Due to their reasonable pricing and established reputation some of their estate wines are quick to sell out.
Buehler produces a white Zinfandel which is extremely rare to find from a Napa Valley based produced, despite Sutter Home and Beringer’s large productions of this style of wine. Buehler used to produce their white Zinfandel from Napa Valley grown grapes but have since transitioned to purchasing fruit from outside of the Napa Valley. They also produce a very nice Chardonnay and their signature wines, a Napa Valley Cabernet Sauvignon and the Estate Cabernet Sauvignon – both very reasonably priced.
The Buehler’s philosophy on making Chardonnay is minimal intervention. The wine is aged sur-lie with lees stirring and goes through full secondary fermentation. Their Chardonnay is fermented in stainless steel tanks. The 2014 Buehler Vineyards Chardonnay was fermented without oak. It is one of Napa’s best values to price ratio wines of this variety. It shows a pretty bouquet that is somewhat floral with honeysuckle notes complemented by yellow pineapple and citrus blossom. For such a young wine at the time of our most recent tasting here, it is extremely well balanced focused on the fruit rather than wine-making manipulations. This wine features a crisp finish.
The 2013 Buehler Vineyards Estate Zinfandel reveals a subtle spice note – white pepper complemented with various baking spices on the bouquet. Refreshingly this is a restrained Zinfandel – not jammy, not super high in alcohol. As a result, you can drink this with some foods – the tannins are very well integrated and linger delicately on the finish.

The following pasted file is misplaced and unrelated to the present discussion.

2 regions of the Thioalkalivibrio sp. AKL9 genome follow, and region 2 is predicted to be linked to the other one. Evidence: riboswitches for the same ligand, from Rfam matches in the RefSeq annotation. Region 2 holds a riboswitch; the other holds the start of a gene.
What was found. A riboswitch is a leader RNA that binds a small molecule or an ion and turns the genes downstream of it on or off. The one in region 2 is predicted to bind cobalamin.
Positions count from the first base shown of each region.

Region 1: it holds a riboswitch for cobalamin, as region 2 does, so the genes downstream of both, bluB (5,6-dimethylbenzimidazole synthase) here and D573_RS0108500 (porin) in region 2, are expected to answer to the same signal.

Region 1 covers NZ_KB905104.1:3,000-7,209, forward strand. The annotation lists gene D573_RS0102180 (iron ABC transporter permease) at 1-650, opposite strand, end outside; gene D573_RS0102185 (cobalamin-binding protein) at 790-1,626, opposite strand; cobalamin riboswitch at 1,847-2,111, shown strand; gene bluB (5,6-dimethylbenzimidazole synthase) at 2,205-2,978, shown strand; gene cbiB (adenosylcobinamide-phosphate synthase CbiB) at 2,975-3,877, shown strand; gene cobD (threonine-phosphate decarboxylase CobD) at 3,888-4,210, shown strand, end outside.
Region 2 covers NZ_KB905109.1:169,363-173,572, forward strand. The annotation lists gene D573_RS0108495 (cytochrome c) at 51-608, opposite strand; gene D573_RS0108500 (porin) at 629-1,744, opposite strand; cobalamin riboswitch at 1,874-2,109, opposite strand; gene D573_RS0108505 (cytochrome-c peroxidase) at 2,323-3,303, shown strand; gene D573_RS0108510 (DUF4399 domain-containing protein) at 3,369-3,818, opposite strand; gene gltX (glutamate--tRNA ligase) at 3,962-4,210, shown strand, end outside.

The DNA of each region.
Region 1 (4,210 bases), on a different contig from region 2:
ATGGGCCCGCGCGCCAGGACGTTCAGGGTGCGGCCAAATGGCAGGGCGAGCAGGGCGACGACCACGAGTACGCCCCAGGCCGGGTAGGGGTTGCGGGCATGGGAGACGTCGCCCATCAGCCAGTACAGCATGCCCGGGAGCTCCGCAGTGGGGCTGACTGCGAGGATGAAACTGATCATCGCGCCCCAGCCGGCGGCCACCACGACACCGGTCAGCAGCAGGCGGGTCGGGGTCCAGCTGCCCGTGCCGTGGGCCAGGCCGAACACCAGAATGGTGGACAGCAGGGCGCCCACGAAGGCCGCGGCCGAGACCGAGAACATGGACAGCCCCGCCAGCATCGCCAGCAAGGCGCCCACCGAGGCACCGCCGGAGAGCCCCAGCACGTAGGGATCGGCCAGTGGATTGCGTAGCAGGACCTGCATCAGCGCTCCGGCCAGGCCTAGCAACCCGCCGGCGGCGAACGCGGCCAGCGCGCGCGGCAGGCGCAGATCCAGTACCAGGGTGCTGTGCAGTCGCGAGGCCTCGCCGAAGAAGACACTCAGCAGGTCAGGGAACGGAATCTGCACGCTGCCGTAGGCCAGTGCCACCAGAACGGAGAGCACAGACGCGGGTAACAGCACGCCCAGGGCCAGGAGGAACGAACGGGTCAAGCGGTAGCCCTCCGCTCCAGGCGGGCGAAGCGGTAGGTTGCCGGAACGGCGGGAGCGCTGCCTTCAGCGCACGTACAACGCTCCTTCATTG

The 2015 Buehler Vineyards Napa Valley Zinfandel offers a bright and fruit forward assemblage of pretty aromas including plum, red cherry, raspberry, currants and red licorice. As it breathes, secondary characteristics come forward including notes of toasted oak, a white pepper spice and espresso. Still, the bouquet is about the fruit for the most part. This wine is balanced from entry to finish with nicely integrated tannins (slightly earthy), decent acidity and a slight hint of mocha complementing the finish.
The 2013 Buehler Vineyards Napa Cabernet Sauvignon shows a slight herbal note initially on the bouquet but then opens to show darker fruit. On the palate there is a pleasing dustiness framed by robust long lingering tannins. The 2013 Buehler Vineyards Estate Cabernet Sauvignon shows more dark fruit than lighter fruit on the bouquet – black cherry with some toasted oak nuances. The palate features chewy long-lasting tannins.
A limited number of tastings are offered Monday through Friday by appointment only. A tasting and tour is a highly personalized, relaxed, and educational – and well worth the drive out here (by prior appointment) and is often hosted by John or Jonathan. For more information or to join the Buehler by the Bottle wine club, visit: www.buehlervineyards.com
Douglas C. Leatherman says
What a beautiful winery you have and I would like to visit it someday. My mom’s side of the family were Buehlers and my grandmother came from Germany by herself at age 19. The name was Zuberbuhler in Germany. My grandparents had a farm and started Buehlers Dairy in Willow Grove, PA . I worked at the dairy until I graduated from high school and went to college. My uncle started Buehler and Sons Well Drilling in Warrington, PA and his grandsons still run the business today. Just the good old German work ethic instilled in us.
I will drive to Claymont ,DE to Total Wines and More to buy some of your Buehler Wine. Thanks.
Doug – thanks for the nice comment. I hope you get a chance to visit Buehler Vineyards soon, it is a special site and John is a very gracious host.